That is why we call ourselves Embrace Autism. We want you to understand yourself and your autism, and come to a place where you can embrace that, and see yourself as the awesome person you are.


The D in ASD

As you must know, the formal diagnostic designation of autism is ASD, which stands for Autism Spectrum Disorder. So your question might be, why do we urge others to embrace a disorder? Well, we don’t actually see it as a disorder per se, but as a difference, which you can read more about in the post below.

‘D’ is for Difference

This is not to say that autism can’t be a disability. Indeed, autism can cause many challenges, which some will experience as disabling. But this doesn’t seem to be the experience of all autistic people.

But in particular, we don’t like the word ‘disorder’, as we find it unnecessarily stigmatizing and judgmental. On a personal level, we reject it because we believe that despite the fact that autism comes with a particular set of challenges that neurotypicals may not face, it also comes with certain advantages. This is even true of autistic people with significant support needs, although for them it may indeed be difficult to escape the term entirely. But we also believe the term has no place in the research literature, because scientists ought to describe their work using neutral language, but calling a condition a disorder makes people view the condition in terms of related struggles and deficits. Since autism is much broader than that, and constitutes a neurotype with a constellation of traits that can be experienced as both challenging and beneficial—and may be more or less conducive depending on the context and situation—it’s a lot better to call it Autism Spectrum Condition, or just autism.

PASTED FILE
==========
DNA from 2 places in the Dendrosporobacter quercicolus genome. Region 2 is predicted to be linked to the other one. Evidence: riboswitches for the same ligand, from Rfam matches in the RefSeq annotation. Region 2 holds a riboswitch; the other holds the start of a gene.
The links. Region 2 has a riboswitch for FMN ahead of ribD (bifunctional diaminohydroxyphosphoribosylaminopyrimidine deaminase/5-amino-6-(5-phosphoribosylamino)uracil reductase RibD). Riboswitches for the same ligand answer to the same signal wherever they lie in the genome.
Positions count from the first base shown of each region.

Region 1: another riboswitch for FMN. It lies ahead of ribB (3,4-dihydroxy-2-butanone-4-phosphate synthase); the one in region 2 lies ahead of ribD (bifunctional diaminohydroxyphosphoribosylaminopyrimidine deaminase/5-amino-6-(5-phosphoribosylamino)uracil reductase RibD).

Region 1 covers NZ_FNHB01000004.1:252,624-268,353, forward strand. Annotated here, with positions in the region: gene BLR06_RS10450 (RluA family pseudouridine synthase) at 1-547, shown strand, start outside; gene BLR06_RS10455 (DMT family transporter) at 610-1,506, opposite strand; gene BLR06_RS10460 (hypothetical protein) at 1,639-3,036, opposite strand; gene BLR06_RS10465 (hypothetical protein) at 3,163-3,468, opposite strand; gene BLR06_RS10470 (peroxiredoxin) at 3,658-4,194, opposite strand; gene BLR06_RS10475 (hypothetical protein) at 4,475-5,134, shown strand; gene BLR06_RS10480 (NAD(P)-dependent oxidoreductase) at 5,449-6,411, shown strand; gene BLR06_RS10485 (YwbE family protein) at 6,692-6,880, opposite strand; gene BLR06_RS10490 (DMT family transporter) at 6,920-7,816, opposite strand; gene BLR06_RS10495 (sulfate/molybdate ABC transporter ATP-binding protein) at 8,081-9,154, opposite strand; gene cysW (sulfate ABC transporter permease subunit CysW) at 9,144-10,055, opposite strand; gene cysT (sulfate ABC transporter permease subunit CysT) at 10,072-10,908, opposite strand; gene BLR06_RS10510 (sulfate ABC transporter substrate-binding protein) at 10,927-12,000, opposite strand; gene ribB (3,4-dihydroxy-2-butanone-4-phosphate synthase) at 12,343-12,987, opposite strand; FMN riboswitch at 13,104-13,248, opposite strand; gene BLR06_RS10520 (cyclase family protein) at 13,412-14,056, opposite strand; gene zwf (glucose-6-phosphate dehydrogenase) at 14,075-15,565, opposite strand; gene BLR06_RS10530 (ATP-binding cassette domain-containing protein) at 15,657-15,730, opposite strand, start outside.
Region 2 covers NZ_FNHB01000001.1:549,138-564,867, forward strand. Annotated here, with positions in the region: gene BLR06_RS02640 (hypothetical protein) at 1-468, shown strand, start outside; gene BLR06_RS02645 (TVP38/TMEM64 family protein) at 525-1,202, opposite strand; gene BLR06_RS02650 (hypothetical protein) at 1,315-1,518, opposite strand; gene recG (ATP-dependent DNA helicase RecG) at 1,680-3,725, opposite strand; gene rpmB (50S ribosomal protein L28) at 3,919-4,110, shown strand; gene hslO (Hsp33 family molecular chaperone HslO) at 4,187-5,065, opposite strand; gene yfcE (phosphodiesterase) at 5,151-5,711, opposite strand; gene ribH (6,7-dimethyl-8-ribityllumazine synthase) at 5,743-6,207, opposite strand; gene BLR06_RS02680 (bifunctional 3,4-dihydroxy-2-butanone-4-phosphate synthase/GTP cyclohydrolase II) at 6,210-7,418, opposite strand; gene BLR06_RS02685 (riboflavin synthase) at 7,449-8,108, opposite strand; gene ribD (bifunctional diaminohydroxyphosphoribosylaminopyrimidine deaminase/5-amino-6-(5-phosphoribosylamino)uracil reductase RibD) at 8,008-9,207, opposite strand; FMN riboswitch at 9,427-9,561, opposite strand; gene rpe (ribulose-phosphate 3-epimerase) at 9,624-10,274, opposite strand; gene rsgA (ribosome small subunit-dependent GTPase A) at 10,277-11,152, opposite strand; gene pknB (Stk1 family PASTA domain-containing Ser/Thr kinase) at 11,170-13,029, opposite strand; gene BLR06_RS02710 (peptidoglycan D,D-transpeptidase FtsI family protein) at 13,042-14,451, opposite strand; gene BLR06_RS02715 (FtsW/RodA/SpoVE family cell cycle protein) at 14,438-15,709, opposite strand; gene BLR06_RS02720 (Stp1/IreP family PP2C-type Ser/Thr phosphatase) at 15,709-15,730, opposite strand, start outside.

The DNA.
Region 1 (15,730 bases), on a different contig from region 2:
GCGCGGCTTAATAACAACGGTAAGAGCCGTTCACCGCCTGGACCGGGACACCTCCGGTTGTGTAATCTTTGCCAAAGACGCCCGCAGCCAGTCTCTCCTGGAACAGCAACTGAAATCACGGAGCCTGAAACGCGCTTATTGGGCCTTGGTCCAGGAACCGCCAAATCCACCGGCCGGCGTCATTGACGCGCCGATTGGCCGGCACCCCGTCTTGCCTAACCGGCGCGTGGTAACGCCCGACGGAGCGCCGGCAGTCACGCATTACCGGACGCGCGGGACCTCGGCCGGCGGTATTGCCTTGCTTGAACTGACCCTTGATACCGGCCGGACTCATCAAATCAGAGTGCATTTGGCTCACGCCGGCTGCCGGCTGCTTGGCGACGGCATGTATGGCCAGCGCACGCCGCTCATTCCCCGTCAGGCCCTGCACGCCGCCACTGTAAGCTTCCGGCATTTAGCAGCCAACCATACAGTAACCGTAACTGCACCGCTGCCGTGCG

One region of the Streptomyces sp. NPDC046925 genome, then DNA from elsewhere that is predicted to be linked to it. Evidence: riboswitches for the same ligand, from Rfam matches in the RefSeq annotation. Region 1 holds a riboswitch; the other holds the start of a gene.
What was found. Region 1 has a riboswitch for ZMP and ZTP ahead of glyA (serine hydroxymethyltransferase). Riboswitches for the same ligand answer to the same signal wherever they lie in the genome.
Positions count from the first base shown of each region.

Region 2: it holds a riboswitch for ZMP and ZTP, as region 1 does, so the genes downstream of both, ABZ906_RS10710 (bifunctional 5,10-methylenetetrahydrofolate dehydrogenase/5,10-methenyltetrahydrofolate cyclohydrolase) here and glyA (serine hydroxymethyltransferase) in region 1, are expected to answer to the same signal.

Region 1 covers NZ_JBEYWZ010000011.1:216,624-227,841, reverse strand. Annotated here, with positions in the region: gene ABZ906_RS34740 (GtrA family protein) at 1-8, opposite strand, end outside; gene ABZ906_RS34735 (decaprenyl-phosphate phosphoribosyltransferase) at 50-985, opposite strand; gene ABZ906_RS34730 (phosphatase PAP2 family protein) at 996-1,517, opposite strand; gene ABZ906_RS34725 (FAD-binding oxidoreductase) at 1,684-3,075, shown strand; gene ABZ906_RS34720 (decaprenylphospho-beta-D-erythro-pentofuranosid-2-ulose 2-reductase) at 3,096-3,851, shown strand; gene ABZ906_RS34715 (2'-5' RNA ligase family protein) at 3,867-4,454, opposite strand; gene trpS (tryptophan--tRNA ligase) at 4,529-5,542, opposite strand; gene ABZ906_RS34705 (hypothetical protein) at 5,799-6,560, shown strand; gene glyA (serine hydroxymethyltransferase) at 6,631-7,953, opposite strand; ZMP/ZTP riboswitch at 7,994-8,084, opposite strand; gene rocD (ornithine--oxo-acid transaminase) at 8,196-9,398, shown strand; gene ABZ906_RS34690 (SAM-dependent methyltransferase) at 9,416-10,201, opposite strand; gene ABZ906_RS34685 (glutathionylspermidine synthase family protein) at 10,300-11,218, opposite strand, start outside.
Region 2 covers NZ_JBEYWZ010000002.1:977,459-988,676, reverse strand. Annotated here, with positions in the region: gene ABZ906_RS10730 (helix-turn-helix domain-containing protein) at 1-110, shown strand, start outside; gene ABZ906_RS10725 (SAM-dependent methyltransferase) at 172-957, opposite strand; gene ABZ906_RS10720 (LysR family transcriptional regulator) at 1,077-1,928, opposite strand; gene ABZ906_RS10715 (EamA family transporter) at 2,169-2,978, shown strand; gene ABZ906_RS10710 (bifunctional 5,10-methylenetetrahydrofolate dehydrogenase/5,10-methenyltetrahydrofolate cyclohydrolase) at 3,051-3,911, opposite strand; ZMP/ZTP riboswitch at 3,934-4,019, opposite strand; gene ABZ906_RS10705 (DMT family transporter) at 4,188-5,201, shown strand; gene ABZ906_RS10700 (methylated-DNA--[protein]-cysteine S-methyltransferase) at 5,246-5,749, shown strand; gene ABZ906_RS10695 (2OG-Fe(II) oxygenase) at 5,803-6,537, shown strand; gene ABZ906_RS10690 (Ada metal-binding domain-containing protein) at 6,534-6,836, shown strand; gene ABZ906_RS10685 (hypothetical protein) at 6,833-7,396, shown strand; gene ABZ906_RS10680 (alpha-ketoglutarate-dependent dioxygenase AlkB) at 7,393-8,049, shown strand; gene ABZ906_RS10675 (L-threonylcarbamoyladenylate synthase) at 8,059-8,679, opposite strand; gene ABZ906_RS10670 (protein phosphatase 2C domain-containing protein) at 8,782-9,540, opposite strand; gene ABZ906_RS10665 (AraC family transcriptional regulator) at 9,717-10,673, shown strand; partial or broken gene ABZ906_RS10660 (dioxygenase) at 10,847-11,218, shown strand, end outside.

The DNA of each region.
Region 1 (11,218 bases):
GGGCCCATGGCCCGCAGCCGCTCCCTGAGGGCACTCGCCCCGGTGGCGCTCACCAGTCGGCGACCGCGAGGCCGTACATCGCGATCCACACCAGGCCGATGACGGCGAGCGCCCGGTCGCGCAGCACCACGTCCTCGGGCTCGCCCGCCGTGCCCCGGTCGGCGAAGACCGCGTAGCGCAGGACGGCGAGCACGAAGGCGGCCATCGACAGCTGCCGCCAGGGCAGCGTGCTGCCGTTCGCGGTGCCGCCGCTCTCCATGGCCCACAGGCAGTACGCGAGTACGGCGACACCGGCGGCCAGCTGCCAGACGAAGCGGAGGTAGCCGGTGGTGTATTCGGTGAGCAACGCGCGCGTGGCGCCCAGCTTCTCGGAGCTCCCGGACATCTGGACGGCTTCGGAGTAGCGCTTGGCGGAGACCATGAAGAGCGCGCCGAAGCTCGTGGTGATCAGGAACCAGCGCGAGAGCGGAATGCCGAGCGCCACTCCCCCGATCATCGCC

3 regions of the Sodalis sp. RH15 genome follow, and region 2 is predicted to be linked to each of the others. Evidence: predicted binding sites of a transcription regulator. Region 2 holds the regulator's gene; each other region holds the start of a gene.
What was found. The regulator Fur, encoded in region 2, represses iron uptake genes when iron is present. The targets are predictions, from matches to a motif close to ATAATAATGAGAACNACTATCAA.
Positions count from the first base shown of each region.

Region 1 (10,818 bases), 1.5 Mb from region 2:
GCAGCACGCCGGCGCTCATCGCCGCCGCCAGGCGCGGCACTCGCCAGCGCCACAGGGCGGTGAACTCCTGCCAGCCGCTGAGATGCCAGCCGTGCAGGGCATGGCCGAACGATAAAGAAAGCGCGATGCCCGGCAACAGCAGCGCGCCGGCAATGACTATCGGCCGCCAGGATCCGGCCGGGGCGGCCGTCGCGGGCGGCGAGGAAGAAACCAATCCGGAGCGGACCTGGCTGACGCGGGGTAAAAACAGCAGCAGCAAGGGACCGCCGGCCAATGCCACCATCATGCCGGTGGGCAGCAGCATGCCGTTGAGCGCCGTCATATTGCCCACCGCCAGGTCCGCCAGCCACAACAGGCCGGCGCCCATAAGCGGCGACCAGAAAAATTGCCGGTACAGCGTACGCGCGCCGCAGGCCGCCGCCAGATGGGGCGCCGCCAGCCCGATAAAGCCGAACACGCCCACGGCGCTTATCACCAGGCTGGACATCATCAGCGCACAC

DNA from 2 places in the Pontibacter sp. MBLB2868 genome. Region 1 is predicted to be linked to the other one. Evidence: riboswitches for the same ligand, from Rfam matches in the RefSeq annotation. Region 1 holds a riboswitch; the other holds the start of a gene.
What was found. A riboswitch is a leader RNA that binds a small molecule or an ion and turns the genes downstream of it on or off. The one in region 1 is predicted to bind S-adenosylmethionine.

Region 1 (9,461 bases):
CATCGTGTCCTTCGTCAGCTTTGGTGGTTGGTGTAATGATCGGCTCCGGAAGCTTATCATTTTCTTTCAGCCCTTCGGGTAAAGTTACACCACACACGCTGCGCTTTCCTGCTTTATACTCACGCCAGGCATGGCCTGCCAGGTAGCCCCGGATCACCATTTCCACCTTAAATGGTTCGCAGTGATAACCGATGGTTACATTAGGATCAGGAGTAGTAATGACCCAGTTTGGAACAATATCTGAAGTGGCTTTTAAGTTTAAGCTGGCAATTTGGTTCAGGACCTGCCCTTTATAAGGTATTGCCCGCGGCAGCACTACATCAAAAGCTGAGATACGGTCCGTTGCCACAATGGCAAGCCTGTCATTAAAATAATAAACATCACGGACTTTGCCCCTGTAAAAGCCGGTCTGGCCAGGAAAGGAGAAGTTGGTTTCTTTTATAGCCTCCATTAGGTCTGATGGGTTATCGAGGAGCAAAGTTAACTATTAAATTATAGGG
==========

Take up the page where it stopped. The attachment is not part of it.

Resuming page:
Embracing our autistic differences

We hope Embrace Autism will be be a helpful resource to get a better understanding of yourself or your loved ones, and that the name will be imbued with everything we stand for, like exploring and communicating the research literature, advancing our understanding of this fascinating condition, and empowering fellow autistic people.

To us, Embrace Autism means embracing our autistic differences.

Embrace Autism | Embracing Autism | logo EmbraceASD Burnout01

References

This article
was written by:
eva-silvertant

Eva Silvertant is a co-founder of Embrace Autism. She is living up to her name as a silver award-winning graphic designer, and is passionate about design, typography, typefaces, astronomy, psychology, and more. Currently pursuing an MA in Psychology.

Diagnosed with autism at 25. Also, a trans woman; you may have known her as Martin Silvertant at some point.

Want to know more her? Read her About me page.

Disclaimer

Although our content is generally well-researched
and substantiated, or based on personal experience,
note that it does not constitute medical advice.